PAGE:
City Council Approves Bill to Reduce Alternate-Side Days

The new legislation could reduce the number of alternate-side days in some neighborhoods.

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    NEWSLETTERS

    TK

    Drivers, rejoice: you could be getting a break from alternate-side parking.

    The City Council approved a number of new transportation measures on Thursday, including those affecting alternate-side parking and street cleaning. Under the bill, streets throughout the city will now have the option to have one fewer day a week of alternate-side parking per each side of the street.

    The streets would have to be in what the council calls a "qualifying district" -- one in which an "average cleanliness rating" of at least 90 percent has been achieved on the Mayor's Office of Operations Scorecard for two consecutive years.

    New Alternate Side Rules A Welcome Change for some NYC Drivers

    [NY] New Alternate Side Rules A Welcome Change for some  NYC Drivers
    Drivers, rejoice: you could be getting a break from alternate-side parking.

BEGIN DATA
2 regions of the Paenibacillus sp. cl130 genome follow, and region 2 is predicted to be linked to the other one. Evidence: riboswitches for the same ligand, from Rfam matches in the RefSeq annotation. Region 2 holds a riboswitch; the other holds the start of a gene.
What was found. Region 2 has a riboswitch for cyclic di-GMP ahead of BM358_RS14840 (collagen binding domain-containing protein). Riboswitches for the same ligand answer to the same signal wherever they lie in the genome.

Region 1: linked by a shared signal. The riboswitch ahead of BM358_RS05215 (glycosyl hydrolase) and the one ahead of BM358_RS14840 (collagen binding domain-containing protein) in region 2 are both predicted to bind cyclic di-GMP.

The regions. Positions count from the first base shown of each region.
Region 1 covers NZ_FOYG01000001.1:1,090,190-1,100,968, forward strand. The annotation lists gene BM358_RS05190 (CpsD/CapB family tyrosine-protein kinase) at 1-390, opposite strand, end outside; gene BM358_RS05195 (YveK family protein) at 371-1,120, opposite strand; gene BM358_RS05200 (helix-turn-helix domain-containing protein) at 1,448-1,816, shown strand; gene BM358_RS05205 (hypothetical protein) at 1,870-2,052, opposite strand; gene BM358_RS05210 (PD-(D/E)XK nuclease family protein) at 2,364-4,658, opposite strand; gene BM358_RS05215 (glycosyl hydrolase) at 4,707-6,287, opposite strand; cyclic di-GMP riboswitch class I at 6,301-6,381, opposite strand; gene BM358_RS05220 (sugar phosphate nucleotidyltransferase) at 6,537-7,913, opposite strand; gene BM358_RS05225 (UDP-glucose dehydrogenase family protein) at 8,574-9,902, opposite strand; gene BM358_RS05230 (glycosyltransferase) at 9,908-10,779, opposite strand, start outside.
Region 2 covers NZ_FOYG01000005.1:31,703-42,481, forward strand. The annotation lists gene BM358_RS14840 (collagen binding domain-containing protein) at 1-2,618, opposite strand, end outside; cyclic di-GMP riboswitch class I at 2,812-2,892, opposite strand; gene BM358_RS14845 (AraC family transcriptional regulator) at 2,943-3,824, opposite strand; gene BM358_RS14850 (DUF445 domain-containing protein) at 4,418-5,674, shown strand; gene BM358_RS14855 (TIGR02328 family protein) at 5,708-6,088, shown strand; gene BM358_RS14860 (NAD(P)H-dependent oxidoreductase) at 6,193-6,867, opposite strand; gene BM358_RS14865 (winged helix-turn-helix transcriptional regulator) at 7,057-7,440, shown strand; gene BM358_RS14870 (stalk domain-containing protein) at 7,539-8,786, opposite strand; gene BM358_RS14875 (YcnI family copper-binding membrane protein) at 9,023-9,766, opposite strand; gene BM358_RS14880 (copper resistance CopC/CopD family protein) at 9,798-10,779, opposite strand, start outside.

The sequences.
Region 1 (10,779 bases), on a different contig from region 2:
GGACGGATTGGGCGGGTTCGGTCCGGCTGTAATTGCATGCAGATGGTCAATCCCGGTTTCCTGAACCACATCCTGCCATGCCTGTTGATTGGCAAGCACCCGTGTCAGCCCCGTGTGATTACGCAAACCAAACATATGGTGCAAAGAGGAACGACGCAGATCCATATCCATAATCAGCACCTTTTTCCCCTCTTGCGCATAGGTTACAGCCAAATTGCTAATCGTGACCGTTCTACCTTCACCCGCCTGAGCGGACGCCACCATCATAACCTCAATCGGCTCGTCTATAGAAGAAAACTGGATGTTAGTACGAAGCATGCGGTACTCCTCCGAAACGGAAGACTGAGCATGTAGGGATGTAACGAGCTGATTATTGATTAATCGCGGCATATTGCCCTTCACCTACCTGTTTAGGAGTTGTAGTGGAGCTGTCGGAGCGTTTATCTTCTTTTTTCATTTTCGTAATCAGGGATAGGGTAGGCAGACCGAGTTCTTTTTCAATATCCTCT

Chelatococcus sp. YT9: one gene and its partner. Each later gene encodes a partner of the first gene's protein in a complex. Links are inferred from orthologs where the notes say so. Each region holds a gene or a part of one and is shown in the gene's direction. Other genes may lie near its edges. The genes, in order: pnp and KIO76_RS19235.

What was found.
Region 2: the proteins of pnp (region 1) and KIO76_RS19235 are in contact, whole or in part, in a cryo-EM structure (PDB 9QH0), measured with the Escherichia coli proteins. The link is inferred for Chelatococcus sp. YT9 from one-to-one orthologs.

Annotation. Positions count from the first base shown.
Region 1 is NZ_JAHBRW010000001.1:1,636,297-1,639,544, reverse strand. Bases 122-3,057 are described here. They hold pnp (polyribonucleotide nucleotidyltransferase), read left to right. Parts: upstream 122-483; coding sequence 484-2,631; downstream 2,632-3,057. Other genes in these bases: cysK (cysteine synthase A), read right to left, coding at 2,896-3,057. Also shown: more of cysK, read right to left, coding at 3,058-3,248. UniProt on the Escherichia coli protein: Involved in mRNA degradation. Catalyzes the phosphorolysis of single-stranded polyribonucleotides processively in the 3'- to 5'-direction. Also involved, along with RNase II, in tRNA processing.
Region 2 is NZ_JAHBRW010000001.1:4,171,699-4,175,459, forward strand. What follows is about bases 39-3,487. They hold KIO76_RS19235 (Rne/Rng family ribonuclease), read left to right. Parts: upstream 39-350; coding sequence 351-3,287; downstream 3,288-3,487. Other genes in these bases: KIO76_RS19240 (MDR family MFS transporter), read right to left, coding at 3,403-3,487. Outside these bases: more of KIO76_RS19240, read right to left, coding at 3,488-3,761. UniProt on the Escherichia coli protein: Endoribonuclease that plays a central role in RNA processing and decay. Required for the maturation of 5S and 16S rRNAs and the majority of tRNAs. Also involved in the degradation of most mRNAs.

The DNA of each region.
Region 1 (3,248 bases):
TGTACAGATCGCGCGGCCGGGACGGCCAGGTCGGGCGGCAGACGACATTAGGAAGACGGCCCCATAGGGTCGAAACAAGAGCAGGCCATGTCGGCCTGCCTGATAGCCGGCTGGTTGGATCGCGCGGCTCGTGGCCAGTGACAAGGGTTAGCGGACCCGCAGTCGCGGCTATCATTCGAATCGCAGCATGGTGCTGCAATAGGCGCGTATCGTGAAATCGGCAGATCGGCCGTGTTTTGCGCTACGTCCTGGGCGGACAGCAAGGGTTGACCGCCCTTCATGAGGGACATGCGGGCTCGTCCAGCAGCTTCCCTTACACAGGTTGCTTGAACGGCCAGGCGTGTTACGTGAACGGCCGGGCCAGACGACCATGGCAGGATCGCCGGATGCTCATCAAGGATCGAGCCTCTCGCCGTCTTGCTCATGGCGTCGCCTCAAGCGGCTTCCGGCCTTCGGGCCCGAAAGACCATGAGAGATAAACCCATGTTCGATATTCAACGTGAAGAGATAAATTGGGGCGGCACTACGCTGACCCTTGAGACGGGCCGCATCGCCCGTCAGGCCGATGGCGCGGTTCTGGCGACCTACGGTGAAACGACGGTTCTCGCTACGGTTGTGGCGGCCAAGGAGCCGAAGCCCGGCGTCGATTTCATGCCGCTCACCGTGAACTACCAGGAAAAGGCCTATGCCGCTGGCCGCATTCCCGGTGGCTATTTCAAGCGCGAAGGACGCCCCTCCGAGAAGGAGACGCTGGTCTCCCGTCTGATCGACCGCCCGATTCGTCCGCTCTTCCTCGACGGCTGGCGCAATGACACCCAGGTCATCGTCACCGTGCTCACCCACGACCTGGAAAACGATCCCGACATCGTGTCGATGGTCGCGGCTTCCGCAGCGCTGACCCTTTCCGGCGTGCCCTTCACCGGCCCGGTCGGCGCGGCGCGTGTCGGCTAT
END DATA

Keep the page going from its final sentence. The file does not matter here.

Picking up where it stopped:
Requests for reduction in street cleaning and alternate-side parking would go through each street's community board.

    "It is often true that less is more, and right now New Yorkers need less burdensome parking regulations to make life a little bit easier," Council Speaker Christine Quinn said in a statement.

    The new law alleviates the trouble many New Yorkers have when parking on streets with alternate-side parking. In many cases, those people have to wake up early on street cleaning days just to find a new parking spot.

    "Author Calvin Trillin once joked that 'You can park your car on the streets of New York, or you can have a full time job -- but you can't do both,'" Councilman Brad Lander said in a statement.

    The council also voted to approve measures increasing pedicab safety, making the laws closer to those that affect car owners. Among the package of laws is one requiring a driver's license for pedicab operators and seat belts for passengers.

    Pedicabs would also have to adhere to all parking signs, such as no-standing and no-parking zones, and rules governing parking in front of fire hydrants.

    Mayor Bloomberg is expected to sign the bills into law, the mayor's office confirmed.